How to Plate Food at Home like a Top Chef
With the introduction of Masterchef to our lives a few years ago, came a new interest in food, cooking and plating. A home-cooked meal that looked (if not tasted…) like a restaurant-quality dish was no longer out of reach for everyday men and women sitting at home Googling mise en place and sous vide.
“Plating is extremely important because before you even take a bite of your dish, you visually begin to experience and take in the dish,” says Kelvin Cheung, chef and owner of the Mumbai eateries Bastian and One Street Over. “We really do eat with our eye.”
This is good news for those of us whose cooking is more meh than amazing. So, we talked to Cheung as well as Vikram Khatri, chef at Guppy, another Mumbai joint, to find out how to plate food like a pro.
Top chefs’ tips for food presentation
Speaking of plates, pick the right ones.
The first thing you want to do to start plating like a pro is pick the right crockery. Using a dark plate when serving a dark food like, say, a chocolate cake, will take away from your presentation; you’ll lose the shape and texture of the cake as it blends into the dark background.
Think of your plate as your canvas and your food, the paint.
“White is usually the preferred plate of choice as this will let your ingredients shine,” Khatri says.
But alternative dish textures can add some oomph. Khatri suggests a wooden (food-grade) board for your hors d’oeuvres, or a wooden bowl for your salad.
Next, consider the size of your plate, he adds. If you’re serving up a salad best piled high, choose a shallow bowl over a small plate; or if you’re serving a main course with many elements, make sure you’re using a larger dish to accommodate them.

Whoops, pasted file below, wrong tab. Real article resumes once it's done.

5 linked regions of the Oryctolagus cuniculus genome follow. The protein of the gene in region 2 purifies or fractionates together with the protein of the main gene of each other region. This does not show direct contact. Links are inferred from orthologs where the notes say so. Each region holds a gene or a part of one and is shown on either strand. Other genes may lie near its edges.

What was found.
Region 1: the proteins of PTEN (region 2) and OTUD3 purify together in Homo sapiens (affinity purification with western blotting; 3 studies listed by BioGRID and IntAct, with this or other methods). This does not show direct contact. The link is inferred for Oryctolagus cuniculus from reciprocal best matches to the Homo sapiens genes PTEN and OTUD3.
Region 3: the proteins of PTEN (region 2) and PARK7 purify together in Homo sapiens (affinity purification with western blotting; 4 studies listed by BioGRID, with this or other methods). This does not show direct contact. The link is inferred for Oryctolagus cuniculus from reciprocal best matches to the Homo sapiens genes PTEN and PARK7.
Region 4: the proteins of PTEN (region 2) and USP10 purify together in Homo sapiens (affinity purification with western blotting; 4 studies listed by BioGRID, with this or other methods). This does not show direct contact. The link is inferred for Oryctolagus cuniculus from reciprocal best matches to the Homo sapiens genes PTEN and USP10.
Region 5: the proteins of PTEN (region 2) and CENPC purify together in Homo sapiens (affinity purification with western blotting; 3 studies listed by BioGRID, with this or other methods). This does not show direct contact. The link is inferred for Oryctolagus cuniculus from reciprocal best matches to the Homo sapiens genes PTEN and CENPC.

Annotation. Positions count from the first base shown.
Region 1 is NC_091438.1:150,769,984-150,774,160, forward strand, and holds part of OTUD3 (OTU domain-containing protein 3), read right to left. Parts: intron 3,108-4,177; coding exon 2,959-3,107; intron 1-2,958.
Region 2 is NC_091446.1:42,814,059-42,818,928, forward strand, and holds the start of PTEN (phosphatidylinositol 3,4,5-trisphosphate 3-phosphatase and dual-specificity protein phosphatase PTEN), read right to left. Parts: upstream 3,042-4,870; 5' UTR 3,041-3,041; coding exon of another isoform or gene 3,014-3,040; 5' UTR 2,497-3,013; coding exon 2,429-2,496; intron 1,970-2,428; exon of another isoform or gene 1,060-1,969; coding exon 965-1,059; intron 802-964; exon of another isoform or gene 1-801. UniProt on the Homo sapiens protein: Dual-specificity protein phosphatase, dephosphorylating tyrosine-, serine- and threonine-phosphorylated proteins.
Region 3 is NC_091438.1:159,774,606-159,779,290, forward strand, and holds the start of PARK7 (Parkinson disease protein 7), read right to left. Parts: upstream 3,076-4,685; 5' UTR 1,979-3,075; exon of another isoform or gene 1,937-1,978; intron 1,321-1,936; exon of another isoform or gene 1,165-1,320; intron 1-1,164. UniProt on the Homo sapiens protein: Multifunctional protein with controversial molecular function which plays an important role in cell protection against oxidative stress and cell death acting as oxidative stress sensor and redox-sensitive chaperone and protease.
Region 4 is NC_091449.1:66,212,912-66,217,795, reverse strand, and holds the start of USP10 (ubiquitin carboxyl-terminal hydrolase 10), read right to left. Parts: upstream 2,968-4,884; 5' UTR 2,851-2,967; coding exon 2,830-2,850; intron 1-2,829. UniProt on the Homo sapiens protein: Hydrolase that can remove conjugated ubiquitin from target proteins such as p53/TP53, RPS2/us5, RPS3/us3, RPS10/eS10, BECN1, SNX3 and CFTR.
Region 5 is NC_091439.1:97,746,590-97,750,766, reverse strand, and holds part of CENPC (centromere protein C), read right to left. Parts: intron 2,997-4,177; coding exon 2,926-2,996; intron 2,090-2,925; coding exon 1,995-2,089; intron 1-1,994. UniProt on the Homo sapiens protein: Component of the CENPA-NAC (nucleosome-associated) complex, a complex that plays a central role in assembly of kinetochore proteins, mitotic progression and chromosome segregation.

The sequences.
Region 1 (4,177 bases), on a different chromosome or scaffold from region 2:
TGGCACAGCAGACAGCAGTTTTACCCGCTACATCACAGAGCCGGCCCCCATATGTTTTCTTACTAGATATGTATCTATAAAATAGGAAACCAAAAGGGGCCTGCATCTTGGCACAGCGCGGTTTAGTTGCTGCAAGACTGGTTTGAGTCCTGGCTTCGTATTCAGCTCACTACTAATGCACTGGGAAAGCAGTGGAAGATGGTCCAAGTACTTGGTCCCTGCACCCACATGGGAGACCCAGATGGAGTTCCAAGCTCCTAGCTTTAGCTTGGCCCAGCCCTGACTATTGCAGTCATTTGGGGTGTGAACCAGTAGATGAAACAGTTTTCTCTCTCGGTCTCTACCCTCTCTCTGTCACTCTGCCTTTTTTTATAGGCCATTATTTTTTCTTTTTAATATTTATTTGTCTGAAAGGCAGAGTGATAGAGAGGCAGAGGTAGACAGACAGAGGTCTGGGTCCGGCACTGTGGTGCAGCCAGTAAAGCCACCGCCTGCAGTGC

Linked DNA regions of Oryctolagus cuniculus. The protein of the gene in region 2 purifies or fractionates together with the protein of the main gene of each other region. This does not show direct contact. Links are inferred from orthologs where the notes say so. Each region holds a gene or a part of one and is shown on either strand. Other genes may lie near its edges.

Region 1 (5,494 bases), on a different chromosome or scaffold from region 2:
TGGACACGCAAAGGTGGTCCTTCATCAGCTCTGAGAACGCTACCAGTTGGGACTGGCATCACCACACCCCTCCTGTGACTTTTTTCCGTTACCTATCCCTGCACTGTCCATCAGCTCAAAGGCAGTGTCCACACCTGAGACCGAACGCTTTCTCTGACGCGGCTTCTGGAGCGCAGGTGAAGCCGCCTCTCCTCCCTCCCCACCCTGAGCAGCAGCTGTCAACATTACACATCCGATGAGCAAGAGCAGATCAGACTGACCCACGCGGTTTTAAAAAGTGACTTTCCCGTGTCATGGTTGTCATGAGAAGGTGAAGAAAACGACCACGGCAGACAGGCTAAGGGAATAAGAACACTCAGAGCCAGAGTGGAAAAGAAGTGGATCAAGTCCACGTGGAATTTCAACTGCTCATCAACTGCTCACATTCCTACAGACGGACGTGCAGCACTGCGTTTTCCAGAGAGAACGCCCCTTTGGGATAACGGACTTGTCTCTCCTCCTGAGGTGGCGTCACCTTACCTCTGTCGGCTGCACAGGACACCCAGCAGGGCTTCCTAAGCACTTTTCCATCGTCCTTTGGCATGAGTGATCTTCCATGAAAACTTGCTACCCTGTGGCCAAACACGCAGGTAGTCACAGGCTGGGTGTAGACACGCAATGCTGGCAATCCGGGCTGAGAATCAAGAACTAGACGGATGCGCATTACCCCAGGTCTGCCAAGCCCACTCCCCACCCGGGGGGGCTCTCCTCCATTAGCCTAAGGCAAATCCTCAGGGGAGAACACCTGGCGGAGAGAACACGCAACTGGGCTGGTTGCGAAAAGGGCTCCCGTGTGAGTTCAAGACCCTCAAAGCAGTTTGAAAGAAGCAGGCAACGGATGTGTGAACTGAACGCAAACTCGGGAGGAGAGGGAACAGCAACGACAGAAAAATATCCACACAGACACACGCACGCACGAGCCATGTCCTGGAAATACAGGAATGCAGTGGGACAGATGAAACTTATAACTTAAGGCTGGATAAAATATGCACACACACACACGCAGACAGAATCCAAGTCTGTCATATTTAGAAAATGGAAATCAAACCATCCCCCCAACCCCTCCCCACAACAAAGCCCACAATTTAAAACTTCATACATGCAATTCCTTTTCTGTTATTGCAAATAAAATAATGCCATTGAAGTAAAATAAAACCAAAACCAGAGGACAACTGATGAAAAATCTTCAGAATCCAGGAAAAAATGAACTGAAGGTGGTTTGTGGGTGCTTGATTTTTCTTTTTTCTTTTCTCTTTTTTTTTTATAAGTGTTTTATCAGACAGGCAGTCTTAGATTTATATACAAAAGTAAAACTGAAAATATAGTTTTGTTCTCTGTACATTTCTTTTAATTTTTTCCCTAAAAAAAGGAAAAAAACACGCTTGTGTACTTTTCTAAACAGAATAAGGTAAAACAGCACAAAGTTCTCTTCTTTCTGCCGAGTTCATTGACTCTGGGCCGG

Go with odds over evens.
Many chefs go by the rule of odd numbers: Somehow, using an odd number of elements is more appealing to us than an even number. The theory is the odd number creates visual tension, making it more exciting to look at and diners more likely to dive in. While researchers dispute it, it’s an accepted rule of plating, which is why you’ll always be served three jumbo prawns even though you always want one more.
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Find a focal point.
Arranging the food around one key element draws diners’ eyes into the dish. The main item could be the protein, or the pasta, vegetables or curry. Really, it’s whatever you think is the standout part of the meal. The idea is simply to help the diner understand what’s on the plate and how to consume it in a way that’s aesthetically pleasing. For example, spreading out your chicken in five different places interspersed with vegetables may look very artistic, but can be confusing for someone to know where to dig in.
Think in 3D.
“Height, texture and colour are your best friends when you think about plating,” Cheung says.
A lot of non-chefs think of a plate as a two-dimensional plane, but creating a sense of depth brings out the different shapes and textures of food in a mouth-watering way. Even if you have something as simple as rice, Cheung says, choose to fluff it up rather than smash it down. Or when serving up pasta, twirl your spaghetti around the fork and place it down in a spherical heap, rather than lumping it into the bowl. Or when baking a cake or lasagne, spend time on the layers – they’ll look lovely once the dish is cut into.
Contrast your colours.
You don’t dress in monochrome – why would you eat in it either? Adding in a variety of colour is a great way to make a meal more interesting (as well as ensure you’re getting balanced nutrients). Indian food is often brownish or reddish, so the chefs suggest offsetting it with turmeric-coloured rice, bright green coriander, or a bright, fresh salad.
An easy way to do this is by adding a simple garnish. Browning some extra-crispy chicken skin, chopping a spray of herbs, or adding a few dots of cream or butter gives the eye something more to take in and the tongue more to taste. But, “don’t use inedible garnishes,” Khatri warns. “This can be very popular with desserts, but ensure that everything on your plate is adding to the dish. If you want to use a particular flower but feel the flavour may go against the dish you’re serving, just scrap it.”
Remember: Less is more.
“Don’t go overboard and start adding extra ingredients simply to create a pretty picture,” Cheung says. At the end of the day, if the food doesn’t taste good, it doesn’t matter how beautiful it looks.
Finally, be clean.
Both chefs say to make sure you wipe your plates clean of unintended drizzles and spatter before sending them out.